Anise hyssop is a perennial herb, Agastache foeniculum, that is a member of the mint family, Lamiaceae. It’s native to North America and grows wild in the grasslands of the Midwest. It’s also called blue giant hyssop because of the pretty blue flowers and its tall growth habit.
The root system survives from year to year and the above ground parts of the plant will die back during winter to be replaced by new growth the following spring.
Typical of many mints the scallop-edged, triangular leaves lie opposite one another and the stems are square in cross-section. When bruised the leaves emit the scent of anise or fennel, so it’s also known as anise-mint, licorice-mint or fennel hyssop. In a well-fertilized garden anise hyssop can grow to four or five feet tall, but it generally is about three feet tall in nature. It will readily accept pruning, becoming bushier when clipped as new growth arises from the leaf axils. Pruning anise hyssop during the growing season will produce two or three harvests. Alternatively, leaves can be harvested as needed.
Irregular flowers cluster at the stem tips in interrupted spikes, and they occur in the leaf axils. The blueish-purple blooms are tubular in shape with four long stamens that protrude. The blossoms are open from mid-summer to fall with the spikes elongating throughout the blooming period. In the garden these stunning spikes of flowers really draw one’s attention. The beautiful flowers also attract butterflies.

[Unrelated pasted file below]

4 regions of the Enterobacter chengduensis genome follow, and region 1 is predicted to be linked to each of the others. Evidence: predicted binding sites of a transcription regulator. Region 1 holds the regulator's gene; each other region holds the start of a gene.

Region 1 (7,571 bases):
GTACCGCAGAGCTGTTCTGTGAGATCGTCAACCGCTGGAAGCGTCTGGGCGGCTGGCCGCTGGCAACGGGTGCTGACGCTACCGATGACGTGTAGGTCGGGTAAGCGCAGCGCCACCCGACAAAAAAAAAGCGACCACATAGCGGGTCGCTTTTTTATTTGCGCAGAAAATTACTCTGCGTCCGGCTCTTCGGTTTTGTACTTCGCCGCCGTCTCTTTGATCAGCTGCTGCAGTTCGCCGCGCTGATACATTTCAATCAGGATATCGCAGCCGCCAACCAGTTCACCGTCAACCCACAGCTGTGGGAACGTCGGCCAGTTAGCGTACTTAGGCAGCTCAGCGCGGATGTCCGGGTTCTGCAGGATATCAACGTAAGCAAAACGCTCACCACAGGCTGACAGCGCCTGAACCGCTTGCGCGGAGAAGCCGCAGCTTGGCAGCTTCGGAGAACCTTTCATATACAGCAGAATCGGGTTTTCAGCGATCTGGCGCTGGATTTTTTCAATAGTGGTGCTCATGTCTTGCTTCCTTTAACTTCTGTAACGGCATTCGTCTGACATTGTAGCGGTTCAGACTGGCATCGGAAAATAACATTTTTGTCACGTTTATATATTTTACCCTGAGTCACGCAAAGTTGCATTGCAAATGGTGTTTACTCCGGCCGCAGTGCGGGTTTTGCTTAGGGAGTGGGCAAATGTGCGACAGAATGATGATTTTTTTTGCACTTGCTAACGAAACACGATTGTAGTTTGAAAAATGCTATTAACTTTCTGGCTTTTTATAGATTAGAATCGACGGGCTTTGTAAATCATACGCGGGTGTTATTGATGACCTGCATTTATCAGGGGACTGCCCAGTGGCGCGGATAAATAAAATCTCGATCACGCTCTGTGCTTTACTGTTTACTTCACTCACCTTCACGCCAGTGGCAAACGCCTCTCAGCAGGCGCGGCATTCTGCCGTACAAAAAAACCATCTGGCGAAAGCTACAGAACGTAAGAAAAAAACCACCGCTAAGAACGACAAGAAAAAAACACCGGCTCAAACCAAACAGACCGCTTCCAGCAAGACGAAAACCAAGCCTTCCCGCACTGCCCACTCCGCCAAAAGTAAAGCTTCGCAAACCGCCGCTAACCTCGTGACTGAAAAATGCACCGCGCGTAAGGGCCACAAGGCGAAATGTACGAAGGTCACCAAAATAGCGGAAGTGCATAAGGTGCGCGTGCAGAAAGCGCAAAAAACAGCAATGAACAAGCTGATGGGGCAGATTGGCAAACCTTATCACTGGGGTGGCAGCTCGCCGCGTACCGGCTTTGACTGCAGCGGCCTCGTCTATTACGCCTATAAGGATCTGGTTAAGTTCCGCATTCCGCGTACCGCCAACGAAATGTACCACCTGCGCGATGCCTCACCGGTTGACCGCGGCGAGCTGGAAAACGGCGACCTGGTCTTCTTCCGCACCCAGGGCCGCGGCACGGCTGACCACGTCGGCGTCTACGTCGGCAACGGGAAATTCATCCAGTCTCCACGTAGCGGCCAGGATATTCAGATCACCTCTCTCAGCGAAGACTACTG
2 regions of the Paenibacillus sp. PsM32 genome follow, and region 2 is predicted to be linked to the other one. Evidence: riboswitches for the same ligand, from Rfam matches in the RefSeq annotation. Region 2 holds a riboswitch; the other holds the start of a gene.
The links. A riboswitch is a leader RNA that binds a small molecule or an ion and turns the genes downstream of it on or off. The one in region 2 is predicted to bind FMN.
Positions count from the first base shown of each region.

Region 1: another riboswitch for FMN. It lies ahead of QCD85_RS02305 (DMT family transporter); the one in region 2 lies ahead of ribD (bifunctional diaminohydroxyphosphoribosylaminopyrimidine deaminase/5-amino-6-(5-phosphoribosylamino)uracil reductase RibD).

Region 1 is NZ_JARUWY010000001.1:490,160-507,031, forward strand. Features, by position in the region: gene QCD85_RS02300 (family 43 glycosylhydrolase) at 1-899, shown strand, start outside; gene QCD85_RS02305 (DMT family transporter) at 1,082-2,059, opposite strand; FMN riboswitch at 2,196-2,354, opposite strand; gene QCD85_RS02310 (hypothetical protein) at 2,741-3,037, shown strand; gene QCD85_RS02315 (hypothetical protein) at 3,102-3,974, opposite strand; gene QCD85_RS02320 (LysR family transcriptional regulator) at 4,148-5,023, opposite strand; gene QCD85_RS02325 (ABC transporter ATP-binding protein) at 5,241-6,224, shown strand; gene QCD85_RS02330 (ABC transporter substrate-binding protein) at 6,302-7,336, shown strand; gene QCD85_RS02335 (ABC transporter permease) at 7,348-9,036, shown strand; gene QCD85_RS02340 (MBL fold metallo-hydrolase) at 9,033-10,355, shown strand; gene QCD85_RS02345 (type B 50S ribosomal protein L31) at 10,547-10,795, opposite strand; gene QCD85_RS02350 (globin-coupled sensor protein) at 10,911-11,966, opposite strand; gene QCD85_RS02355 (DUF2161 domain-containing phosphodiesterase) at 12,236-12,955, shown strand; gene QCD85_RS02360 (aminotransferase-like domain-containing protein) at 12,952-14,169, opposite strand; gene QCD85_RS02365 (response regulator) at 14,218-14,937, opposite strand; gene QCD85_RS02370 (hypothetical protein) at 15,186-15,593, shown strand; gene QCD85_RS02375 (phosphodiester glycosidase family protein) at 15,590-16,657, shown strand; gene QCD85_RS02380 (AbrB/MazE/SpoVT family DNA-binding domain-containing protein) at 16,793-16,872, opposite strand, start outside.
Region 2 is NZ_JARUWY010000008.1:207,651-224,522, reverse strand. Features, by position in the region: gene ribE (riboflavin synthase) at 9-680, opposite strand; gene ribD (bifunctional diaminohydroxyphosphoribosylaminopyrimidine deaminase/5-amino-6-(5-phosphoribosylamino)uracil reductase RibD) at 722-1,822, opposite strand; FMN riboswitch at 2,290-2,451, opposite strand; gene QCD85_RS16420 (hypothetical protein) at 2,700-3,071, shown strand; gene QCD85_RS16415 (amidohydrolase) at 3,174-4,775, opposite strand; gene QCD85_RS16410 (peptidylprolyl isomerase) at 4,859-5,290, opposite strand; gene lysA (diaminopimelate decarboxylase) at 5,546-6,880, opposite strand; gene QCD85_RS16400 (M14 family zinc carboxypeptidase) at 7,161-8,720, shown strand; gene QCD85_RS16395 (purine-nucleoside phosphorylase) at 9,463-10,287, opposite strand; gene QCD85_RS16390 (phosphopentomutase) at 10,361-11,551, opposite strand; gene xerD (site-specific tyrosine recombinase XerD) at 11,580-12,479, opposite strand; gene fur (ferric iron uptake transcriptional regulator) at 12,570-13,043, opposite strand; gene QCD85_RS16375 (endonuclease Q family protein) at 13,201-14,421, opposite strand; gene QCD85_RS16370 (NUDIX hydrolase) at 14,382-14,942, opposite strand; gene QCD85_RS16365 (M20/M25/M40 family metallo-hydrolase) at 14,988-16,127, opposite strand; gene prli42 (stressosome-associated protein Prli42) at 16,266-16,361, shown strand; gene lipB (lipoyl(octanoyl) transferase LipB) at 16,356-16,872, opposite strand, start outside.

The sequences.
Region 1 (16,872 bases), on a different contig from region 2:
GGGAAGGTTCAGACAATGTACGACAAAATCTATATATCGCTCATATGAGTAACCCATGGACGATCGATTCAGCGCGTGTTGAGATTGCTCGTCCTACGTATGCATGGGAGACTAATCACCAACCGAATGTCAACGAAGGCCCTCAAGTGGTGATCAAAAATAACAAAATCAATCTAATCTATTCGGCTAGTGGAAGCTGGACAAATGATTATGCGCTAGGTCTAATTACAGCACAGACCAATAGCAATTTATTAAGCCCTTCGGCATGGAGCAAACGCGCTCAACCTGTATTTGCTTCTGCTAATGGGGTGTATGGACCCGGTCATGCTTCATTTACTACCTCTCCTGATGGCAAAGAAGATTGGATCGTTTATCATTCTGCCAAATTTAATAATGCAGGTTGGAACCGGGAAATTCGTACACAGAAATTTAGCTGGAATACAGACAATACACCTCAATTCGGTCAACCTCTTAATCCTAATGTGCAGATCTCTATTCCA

Anise hyssop makes a delightful addition to mixed herbal teas and a fine tea all to itself. The leaves are dried for the cold weather months or used fresh during the summertime. A tablespoon of bruised leaves is steeped in near boiling water for ten minutes. The tea is naturally sweet, so extra sweetener is not necessary. In fact the tea is so sweet that it can be used to sweeten other foods. Poach peaches in the tea for an interesting twist.
Leaves can be finely chopped and added to green salads, fruit salad, mayonnaise-based salads, bean dishes and potatoes. Anywhere a taste of licorice or anise would enhance a dish, try anise hyssop leaves instead of anise seeds. Press leaves into a pie crust before baking for a pleasant surprise.
Folklore medicine employed anise hyssop herbal tea to treat colds, coughs and fevers, to induce sweating, and to strengthen a weak heart. Modern science hasn’t substantiated any of of these claims, but it may be effective in reducing congestion when used in a steam bath.